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Decision '92 : VOTING IN THE VALLEY / AN ELECTION GUIDE : STATE SENATE / 19th DISTRICT : Q and A

October 25, 1992

Questions were sent to candidates in September. Answers have been edited to fit the space.

State Spending

Q. What do you believe is the single most wasteful program in state government?

Burns: Not answered.

Najbergier: Tax breaks to the rich.

Starr: The governor's office is currently the greatest source of waste. As to wasteful programs, it would be difficult to judge which is the most wasteful, but a good example is the Narcotic Addict Evaluation Authority. The members are paid. However, their prison parole function has become obsolete.

Wright: This is difficult since good and bad could be determined of every program. We should evaluate every program for cost efficiency and constituency served. Then the process would be of elimination or reduction based on solid criteria.

Indispensable Program

Q. Are there any state programs you believe should never be cut? If so, what?

Burns: Not answered.

Najbergier: Health, education, welfare, subsidies for the poor.

Starr: Every program must be reviewed and held accountable. What is important is to set priorities.

Wright: What is necessary is that every program have accountability built into the system and then an evaluation can be done and elimination or reductions of programs can then be made.

Taxes on Wealthy

Q. Do you support a November ballot initiative that would raise taxes on wealthy individuals, corporations and banks while repealing 1991 sales tax hikes?

Burns: Not answered.

Najbergier: Yes.

Starr: No. Government by initiative is almost as bad as government by veto. The initiatives almost always contain some elements that are good and others that are bad. At this time, California's economy cannot weather tax increases on those who employ our work force.

Wright: No. Although I support repealing the tax hikes, contrary to belief there are not enough wealthy people to fund the state programs.

Gay Rights

Q. Do you support legislation to ban job discrimination against homosexuals in California?

Burns: Not answered.

Najbergier: Yes.

Starr: Yes.

Wright: No.

Business Exodus

Q. Do you believe businesses are leaving California due to a hostile business environment? If yes, how would you make California more attractive to business?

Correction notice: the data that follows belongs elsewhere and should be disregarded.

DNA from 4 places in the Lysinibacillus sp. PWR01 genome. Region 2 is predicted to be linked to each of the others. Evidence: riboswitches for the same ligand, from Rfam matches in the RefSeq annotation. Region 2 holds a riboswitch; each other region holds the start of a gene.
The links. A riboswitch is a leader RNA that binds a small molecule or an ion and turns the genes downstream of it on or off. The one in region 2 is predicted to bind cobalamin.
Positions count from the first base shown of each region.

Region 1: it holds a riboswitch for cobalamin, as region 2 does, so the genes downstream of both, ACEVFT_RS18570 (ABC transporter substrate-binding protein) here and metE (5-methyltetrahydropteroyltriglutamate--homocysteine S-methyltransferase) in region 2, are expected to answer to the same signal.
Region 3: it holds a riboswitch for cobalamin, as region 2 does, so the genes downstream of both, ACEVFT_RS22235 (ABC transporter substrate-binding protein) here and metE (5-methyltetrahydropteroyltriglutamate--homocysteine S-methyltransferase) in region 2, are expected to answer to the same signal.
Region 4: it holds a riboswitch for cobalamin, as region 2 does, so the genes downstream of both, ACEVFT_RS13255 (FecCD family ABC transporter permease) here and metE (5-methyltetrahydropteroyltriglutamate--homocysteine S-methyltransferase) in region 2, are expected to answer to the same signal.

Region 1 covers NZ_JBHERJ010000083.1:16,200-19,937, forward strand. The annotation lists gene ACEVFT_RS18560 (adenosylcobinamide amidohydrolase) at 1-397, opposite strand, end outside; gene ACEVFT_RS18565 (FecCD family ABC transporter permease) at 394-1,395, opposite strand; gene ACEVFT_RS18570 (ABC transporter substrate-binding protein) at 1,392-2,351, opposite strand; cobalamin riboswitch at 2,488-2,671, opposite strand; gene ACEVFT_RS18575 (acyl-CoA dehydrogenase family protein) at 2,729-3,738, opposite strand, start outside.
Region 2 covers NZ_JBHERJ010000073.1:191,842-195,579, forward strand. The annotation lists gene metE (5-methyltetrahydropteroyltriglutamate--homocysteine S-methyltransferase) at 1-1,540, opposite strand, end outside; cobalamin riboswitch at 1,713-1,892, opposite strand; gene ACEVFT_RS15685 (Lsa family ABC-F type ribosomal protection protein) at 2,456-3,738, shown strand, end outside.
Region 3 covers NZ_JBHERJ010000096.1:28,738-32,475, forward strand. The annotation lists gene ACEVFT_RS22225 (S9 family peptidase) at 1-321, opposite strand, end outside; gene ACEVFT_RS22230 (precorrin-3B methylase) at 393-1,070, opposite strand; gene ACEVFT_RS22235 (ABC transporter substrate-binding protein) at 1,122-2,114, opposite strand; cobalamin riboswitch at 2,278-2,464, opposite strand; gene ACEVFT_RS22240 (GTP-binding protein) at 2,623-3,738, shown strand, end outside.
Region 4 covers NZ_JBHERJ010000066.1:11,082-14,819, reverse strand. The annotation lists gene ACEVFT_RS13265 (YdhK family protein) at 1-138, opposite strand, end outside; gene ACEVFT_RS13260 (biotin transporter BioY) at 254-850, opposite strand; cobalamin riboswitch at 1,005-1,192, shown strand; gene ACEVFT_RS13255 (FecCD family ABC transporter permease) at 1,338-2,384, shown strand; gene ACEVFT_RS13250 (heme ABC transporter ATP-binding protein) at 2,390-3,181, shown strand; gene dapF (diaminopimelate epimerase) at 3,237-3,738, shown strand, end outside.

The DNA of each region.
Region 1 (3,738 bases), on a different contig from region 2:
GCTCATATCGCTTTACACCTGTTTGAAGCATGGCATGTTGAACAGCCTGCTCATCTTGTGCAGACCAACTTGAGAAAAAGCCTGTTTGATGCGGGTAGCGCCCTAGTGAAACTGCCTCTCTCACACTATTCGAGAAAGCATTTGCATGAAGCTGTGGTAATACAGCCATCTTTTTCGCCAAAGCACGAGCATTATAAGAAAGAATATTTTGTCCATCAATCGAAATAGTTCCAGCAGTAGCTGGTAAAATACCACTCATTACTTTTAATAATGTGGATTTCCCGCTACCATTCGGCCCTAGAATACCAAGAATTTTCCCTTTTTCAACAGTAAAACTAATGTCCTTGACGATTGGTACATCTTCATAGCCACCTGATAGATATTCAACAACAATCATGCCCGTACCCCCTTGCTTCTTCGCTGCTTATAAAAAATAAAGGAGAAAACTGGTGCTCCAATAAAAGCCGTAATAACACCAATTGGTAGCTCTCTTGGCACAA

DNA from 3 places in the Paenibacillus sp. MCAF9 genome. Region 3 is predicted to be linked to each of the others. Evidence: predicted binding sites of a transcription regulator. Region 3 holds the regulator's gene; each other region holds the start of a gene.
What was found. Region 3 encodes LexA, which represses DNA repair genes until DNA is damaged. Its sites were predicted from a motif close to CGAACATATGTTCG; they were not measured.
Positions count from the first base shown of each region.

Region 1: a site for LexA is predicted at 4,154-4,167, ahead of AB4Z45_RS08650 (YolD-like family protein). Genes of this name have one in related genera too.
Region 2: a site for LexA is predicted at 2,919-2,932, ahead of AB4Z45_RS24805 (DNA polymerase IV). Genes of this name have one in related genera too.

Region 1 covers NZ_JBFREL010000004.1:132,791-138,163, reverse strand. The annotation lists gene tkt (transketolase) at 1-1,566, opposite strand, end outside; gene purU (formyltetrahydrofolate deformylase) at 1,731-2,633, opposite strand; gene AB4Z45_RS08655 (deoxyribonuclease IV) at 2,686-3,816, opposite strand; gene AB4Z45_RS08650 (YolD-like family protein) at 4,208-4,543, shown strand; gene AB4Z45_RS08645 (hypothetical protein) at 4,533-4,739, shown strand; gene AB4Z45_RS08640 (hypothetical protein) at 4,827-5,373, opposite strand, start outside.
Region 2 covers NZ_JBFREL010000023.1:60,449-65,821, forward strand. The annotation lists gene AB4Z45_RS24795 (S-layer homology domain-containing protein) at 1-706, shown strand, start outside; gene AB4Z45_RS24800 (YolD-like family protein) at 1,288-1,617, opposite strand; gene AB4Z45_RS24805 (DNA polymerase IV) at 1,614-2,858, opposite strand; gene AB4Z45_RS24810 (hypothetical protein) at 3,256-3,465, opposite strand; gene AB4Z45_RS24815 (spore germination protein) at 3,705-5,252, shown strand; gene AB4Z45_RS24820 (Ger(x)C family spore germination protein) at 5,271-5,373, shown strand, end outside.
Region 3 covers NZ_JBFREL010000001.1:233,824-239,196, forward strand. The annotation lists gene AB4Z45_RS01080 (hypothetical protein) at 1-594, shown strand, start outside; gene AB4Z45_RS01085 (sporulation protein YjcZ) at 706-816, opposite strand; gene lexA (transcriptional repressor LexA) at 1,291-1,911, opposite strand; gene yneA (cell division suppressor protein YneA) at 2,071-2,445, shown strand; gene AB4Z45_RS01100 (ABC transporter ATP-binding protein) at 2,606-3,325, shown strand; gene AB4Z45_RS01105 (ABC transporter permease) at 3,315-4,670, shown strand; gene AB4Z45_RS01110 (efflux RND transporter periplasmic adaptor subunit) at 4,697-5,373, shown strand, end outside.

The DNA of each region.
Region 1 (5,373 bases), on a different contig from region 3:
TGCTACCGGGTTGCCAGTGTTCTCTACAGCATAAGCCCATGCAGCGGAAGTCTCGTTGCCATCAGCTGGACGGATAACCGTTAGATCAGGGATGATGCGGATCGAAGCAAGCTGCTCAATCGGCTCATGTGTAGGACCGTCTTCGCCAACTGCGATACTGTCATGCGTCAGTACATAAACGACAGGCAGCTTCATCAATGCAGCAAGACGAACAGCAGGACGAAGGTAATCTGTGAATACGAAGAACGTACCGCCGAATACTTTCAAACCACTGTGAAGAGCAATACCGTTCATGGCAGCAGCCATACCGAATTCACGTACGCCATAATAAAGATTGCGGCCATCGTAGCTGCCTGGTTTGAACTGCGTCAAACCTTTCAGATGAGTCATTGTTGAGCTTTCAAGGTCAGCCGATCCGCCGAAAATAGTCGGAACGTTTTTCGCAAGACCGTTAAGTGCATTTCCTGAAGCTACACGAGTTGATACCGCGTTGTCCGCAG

Burns: Yes. Measures include higher education standards; moderation of anti-business environmental laws; reform of workers' compensation; a less pro-spending, pro-tax Legislature.

Najbergier: No. Business controls California. This widespread slander is very useful in trying to intimidate workers and the people in general into surrendering their rights to have their basic needs met.

Starr: Businesses are leaving California for a variety of reasons. Twenty-one percent move their facilities to Mexico, where labor is dirt cheap. There is no question, however, that there is a perception that California is a hostile business environment. We must immediately take steps to change that perception by reforming the workers' compensation system, eliminating over-regulation and simplifying permit procedures, among other things.

Wright: Yes. Reform workers' compensation; (provide) tax incentives to businesses to expand or for research and development to create jobs; streamline the permitting process especially in the environmental arena; (establish) long-term tax policies, so businesses can plan for the future.

Health Insurance

Q. Do you support requiring California businesses to provide health insurance to employees or contribute to a fund to provide health care for the uninsured?

Burns: No.

Najbergier: Yes.

Starr: No.

Wright: No.

School Vouchers

Q. Do you support giving state money to parents to allow them to enroll their children in schools of their choice, public or private?

Burns: Yes.

Najbergier: No. This would lead to destruction of public schools.

Starr: The voucher initiative, which has qualified for the 1994 ballot, as it is now worded, is an absolute disaster. It would undoubtedly destroy our public education system without replacing it with another that is even remotely equal or better than the system that now exists.

Wright: Yes. I believe parents should have the right to decide where their child should go to school, but I am not totally convinced that the Choice Initiative for 1994 is the best solution.

College Tuition

Q. Should tuition at state universities and colleges be increased to help offset state budget deficits?

Burns: Yes. Tuition should come closer to actual cost, with scholarships and student loans for those who need assistance.

Najbergier: No. Education should be free at all levels. This is a basic right.

Starr: No. In fact, they should be significantly lowered so that we can assure universal education to all.

Wright: Yes, only when it is absolutely necessary to keep the universities and colleges available to all students.

School Bonds

Q. Do you support reducing the votes needed to pass a school construction bond issue from two-thirds to a simple majority?

Burns: No.

Najbergier: Yes.

Starr: Yes.

Wright: No.

Death Penalty

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